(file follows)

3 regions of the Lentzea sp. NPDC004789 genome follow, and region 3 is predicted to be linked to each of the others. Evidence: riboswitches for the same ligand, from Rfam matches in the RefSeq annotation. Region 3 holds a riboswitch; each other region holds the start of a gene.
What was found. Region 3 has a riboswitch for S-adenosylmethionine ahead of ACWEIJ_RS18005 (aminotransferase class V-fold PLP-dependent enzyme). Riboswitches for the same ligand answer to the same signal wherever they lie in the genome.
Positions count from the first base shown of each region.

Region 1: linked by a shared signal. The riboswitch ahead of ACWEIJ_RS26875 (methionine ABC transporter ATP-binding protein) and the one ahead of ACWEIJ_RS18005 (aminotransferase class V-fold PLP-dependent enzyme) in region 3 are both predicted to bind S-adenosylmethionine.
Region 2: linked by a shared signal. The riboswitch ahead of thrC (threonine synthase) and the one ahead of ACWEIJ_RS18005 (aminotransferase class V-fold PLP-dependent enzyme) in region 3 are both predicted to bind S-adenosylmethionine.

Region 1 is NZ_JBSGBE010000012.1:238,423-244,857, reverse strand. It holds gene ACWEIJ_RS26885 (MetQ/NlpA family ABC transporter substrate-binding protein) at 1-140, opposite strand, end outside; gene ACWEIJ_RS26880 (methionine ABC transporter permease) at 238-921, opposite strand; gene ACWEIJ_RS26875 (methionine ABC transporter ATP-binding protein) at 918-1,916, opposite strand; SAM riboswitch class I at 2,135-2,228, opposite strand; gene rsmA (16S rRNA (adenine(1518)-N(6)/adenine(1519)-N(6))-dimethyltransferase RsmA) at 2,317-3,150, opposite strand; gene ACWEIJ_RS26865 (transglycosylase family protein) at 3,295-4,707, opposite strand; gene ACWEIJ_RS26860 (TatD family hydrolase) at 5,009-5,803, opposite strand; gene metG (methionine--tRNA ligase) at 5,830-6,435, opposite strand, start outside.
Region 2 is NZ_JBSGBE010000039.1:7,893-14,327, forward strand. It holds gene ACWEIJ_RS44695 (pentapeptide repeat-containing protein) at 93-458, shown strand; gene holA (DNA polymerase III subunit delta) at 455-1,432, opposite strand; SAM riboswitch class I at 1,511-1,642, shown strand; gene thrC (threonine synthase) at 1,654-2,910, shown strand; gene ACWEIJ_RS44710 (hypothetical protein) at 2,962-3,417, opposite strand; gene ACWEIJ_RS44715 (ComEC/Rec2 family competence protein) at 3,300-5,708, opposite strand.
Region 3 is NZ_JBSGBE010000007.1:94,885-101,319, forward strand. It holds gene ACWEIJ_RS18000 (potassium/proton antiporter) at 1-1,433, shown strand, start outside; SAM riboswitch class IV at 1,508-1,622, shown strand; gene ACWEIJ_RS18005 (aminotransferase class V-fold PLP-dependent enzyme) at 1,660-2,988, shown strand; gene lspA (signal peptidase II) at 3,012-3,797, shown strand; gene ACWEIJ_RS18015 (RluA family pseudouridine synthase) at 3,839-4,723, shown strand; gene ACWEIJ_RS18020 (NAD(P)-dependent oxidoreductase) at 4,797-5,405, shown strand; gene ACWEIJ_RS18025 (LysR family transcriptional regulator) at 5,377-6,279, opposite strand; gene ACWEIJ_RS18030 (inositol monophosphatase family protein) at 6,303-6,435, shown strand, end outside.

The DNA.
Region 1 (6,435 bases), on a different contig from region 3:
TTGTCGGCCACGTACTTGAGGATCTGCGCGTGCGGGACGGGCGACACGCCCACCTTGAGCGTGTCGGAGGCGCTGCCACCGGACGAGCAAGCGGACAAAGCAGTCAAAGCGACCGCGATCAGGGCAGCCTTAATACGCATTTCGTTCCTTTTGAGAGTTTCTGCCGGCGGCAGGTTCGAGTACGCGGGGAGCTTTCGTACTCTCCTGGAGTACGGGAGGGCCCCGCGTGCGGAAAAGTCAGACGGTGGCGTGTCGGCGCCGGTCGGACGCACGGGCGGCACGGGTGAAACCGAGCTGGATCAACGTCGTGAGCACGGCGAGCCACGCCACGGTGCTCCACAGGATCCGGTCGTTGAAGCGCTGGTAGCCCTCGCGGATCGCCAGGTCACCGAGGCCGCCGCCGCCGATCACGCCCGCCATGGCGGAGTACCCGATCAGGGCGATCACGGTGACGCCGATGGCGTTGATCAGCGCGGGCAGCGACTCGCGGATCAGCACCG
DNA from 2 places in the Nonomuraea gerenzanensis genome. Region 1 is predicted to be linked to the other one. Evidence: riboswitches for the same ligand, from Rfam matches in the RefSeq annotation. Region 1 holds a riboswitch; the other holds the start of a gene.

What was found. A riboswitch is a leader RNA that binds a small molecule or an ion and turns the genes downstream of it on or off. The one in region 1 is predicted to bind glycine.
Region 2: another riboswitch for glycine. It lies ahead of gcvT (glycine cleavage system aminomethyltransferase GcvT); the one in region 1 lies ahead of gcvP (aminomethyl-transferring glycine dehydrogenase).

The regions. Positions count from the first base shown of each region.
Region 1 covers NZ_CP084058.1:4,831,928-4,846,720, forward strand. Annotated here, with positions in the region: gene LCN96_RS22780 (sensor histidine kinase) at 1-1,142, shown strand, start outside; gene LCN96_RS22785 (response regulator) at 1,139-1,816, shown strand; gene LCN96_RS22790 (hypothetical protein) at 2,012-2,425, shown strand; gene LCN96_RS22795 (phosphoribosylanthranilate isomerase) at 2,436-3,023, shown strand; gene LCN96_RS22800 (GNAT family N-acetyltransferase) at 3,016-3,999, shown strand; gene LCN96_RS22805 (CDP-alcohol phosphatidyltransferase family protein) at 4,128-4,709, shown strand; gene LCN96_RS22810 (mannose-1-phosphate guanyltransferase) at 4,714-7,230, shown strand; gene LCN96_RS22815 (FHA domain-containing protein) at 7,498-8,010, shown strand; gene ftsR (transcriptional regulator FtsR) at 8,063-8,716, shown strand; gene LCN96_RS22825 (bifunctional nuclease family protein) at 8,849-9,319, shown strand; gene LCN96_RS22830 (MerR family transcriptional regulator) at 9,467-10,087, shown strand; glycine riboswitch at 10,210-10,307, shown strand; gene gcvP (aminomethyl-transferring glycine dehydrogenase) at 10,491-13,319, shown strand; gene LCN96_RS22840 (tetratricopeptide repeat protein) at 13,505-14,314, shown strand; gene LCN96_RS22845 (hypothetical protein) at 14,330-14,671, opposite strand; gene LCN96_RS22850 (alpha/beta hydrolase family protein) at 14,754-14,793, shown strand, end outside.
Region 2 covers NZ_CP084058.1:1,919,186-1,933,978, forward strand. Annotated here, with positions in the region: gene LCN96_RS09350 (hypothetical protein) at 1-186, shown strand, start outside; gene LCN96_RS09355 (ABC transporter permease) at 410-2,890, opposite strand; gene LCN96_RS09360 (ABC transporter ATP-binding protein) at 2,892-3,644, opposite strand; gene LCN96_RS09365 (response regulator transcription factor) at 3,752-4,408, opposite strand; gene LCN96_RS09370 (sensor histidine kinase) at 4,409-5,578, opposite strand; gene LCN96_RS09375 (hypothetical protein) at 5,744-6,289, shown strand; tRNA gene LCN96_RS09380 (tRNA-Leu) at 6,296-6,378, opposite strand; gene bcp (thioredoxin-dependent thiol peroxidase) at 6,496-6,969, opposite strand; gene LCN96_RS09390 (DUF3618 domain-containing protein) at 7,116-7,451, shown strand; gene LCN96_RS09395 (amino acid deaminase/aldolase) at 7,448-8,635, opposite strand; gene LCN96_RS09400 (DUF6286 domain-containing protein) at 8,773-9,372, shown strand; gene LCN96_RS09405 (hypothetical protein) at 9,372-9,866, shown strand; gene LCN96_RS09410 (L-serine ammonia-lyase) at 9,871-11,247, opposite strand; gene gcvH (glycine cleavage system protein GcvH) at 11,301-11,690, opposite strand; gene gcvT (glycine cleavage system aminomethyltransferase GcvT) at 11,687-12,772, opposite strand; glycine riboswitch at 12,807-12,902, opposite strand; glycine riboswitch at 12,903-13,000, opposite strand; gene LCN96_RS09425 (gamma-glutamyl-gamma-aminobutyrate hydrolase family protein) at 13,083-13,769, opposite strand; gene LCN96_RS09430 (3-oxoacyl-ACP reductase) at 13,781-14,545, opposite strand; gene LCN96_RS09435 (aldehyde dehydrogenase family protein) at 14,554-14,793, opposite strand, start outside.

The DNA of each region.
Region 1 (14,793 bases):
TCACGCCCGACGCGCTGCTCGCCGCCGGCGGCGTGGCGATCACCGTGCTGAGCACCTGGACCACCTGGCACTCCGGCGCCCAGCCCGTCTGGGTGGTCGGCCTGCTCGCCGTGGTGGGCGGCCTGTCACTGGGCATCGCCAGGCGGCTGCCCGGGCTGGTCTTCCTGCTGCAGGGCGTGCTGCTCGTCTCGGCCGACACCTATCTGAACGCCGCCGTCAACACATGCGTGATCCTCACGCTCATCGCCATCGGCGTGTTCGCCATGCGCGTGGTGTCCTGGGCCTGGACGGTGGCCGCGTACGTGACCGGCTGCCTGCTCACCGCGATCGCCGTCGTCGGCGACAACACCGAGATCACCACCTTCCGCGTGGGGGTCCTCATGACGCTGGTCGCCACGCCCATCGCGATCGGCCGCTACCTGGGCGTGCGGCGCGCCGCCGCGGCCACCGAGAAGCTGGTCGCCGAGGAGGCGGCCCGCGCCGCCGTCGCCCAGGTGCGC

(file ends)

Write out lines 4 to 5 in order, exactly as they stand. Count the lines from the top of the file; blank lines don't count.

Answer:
Region 1: linked by a shared signal. The riboswitch ahead of ACWEIJ_RS26875 (methionine ABC transporter ATP-binding protein) and the one ahead of ACWEIJ_RS18005 (aminotransferase class V-fold PLP-dependent enzyme) in region 3 are both predicted to bind S-adenosylmethionine.
Region 2: linked by a shared signal. The riboswitch ahead of thrC (threonine synthase) and the one ahead of ACWEIJ_RS18005 (aminotransferase class V-fold PLP-dependent enzyme) in region 3 are both predicted to bind S-adenosylmethionine.